‘What’s past is prologue’. Zadie Smith clearly chose Shakespeare’s words carefully when looking for a preface to a novel that is rooted firmly in the past.
This quote has also served as a preface to at least one of Salman Rushdie’s novels and it is clear that this is not the only area where Smith has drawn inspiration from him. Not that this is a criticism. Imitation may be a form of flattery for an artist but when it is done well, it must also be a source of pride. This is an engrossing, well-paced novel filled with characters and events that still resonate two decades on.
My favourite example was Alsana’s disciplined eight-year campaign of non-committal which could have come straight from Rushdie’s Midnights children. Her weapon of choice ‘maybe Samad Miah, maybe not’ is a guided missile designed to strike at the heart of her husband's pedantry ‘GREAT-GREAT GRANDFATHER!!!’ and it paints a picture of a loveless arranged marriage. Samad has the frustration of a man who is feels he was destined for better things but the reality is that it is Alsana who has a right to be disappointed.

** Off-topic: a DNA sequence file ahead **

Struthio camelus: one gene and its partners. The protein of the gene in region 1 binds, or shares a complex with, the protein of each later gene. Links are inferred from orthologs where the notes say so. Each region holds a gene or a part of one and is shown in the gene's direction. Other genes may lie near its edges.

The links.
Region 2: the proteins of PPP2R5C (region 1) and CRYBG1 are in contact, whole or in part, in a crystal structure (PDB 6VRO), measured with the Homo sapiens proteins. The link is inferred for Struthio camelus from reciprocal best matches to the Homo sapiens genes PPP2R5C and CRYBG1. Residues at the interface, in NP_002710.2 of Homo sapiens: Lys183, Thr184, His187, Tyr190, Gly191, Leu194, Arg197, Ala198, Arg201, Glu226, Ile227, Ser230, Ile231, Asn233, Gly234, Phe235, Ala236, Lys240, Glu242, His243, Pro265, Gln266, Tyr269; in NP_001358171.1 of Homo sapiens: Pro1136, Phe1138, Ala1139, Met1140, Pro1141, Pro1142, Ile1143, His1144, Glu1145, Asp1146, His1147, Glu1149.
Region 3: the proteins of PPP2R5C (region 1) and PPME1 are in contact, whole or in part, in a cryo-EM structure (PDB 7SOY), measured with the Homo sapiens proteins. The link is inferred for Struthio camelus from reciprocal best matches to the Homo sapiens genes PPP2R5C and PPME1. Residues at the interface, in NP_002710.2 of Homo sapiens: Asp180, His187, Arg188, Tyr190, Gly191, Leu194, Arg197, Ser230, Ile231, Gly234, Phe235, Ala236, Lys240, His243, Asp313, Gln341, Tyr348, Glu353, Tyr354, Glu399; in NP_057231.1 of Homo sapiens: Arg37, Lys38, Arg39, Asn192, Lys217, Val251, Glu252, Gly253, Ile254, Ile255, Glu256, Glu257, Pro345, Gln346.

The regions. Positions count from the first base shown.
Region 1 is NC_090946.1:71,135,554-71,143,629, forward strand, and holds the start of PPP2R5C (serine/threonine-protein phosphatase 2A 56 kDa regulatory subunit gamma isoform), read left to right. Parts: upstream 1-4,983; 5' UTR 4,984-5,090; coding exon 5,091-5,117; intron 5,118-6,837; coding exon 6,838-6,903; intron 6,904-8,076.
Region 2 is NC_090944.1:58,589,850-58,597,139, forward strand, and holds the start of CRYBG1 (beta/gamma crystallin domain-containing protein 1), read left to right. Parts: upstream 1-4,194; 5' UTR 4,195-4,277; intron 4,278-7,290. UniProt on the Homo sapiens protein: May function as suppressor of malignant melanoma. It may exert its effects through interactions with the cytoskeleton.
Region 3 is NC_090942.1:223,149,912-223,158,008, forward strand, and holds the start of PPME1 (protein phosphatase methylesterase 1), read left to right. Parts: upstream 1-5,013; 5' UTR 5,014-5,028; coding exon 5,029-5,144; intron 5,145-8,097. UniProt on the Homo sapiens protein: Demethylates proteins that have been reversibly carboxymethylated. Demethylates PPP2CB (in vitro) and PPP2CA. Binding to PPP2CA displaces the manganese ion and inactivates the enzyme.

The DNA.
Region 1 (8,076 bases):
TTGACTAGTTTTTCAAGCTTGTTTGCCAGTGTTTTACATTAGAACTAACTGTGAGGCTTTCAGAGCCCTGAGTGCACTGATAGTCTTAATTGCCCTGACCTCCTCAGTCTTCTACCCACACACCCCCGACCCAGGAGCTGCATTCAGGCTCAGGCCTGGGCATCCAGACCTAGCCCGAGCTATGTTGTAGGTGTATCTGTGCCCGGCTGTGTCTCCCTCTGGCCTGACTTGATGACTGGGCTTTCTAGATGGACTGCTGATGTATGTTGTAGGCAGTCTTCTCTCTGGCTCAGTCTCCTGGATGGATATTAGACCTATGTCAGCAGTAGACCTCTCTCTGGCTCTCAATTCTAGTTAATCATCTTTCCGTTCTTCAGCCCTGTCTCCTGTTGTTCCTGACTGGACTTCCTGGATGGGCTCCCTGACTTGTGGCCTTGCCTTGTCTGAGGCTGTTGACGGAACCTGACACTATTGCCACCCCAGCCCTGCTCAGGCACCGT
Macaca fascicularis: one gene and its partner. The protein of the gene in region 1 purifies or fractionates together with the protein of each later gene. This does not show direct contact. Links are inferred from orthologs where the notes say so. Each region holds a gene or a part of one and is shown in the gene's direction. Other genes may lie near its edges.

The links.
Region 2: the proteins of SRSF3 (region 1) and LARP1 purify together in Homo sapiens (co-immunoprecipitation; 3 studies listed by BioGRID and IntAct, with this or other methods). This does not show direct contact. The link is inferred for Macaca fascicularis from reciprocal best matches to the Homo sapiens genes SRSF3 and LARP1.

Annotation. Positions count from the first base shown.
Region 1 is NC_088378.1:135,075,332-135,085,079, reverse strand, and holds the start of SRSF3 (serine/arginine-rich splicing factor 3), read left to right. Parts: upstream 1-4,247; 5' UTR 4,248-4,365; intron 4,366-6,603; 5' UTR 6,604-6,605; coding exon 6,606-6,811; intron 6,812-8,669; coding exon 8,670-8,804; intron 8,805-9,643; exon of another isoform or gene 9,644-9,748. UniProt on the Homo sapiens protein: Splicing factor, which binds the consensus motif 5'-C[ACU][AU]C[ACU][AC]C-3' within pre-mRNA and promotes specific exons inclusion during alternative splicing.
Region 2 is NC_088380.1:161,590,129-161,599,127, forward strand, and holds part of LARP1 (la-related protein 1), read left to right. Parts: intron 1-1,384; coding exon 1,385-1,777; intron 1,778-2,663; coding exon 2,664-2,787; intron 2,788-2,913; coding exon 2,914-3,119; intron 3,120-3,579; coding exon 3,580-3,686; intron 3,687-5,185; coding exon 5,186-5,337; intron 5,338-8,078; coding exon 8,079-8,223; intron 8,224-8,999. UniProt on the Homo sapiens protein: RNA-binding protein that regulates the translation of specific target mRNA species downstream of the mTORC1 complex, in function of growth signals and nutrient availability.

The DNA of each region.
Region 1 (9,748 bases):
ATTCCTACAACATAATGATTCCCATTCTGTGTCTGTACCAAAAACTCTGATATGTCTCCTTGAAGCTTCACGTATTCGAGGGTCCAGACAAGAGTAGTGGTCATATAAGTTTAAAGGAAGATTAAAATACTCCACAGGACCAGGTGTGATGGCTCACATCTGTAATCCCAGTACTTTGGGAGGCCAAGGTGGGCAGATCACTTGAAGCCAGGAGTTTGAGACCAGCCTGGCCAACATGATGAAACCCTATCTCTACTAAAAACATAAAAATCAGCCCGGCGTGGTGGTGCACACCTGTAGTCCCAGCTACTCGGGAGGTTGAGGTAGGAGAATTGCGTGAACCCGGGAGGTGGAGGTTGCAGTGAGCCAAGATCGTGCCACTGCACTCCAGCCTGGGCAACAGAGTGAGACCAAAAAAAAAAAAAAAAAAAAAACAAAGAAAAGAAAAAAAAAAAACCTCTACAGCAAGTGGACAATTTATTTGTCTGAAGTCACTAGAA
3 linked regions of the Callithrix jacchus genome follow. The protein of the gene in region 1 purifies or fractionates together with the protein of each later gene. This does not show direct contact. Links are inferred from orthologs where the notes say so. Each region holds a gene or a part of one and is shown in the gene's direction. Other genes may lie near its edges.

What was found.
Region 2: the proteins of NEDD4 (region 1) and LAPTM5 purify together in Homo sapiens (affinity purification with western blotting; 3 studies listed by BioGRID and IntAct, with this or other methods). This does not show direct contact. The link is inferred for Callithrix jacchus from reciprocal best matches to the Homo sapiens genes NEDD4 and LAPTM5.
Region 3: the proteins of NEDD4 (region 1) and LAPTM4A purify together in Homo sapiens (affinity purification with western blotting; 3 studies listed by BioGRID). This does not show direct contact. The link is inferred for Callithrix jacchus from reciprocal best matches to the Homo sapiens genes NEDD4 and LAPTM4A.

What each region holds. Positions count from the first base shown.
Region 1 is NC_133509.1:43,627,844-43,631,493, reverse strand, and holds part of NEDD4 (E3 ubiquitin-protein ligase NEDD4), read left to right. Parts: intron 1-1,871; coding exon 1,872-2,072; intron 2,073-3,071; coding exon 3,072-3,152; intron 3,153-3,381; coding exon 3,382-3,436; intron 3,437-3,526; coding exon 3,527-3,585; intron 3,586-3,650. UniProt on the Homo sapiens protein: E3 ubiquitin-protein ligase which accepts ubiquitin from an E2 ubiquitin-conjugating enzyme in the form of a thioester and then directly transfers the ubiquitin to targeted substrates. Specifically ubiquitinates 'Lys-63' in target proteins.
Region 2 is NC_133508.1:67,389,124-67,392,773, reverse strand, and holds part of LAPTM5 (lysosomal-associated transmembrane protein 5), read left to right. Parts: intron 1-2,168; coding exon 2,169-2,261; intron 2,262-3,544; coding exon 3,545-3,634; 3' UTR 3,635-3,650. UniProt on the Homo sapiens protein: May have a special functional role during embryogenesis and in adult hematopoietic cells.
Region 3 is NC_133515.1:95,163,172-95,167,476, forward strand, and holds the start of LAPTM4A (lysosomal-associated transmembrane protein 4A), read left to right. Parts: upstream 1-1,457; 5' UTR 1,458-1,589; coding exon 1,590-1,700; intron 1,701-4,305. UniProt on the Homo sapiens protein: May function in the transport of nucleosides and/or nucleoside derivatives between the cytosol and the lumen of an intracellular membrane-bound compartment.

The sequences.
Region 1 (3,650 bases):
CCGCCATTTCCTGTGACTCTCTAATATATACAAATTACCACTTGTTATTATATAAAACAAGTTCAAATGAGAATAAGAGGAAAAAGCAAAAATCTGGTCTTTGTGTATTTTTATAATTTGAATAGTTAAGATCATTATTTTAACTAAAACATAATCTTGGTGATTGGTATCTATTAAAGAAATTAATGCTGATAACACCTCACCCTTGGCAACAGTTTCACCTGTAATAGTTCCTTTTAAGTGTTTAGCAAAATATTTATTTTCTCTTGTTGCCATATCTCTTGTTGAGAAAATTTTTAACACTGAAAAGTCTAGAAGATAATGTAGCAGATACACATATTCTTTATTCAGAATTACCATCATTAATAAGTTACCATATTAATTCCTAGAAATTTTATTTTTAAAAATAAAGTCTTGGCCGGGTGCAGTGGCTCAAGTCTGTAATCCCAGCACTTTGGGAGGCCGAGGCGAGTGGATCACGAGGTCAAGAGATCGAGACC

She finds herself stuck with a man who has so little respect for her that he feels able to make a calculated life changing decision (for Magid) without consulting her. He can pretend to himself that culturally this is his right as a father and a husband but in truth, it is a cowardly act.
I don’t want to get on Samad’s case too much. One can only imagine the racist vitriol that his generation of immigrants experienced so he deserves a bit of latitude but he is also a hypocrite, bending his religious beliefs in regards to alcohol, masturbation and adultery while preaching to others and despairing of Millat’s lifestyle.
Which brings us to Millat. I went to school with loads of Millat’s in the UK. Second generation sons and daughters caught between the rock of the old country and the hard place of Western culture. Millat’s pendulum has swung all the way West. Having inherited his father's selfishness, he is also manipulative and fully buys into the ethos of 80’s Britain. There is no such thing as society for this boy. Even when he joins the deliciously named ‘KEVIN’ he is only really in it for himself.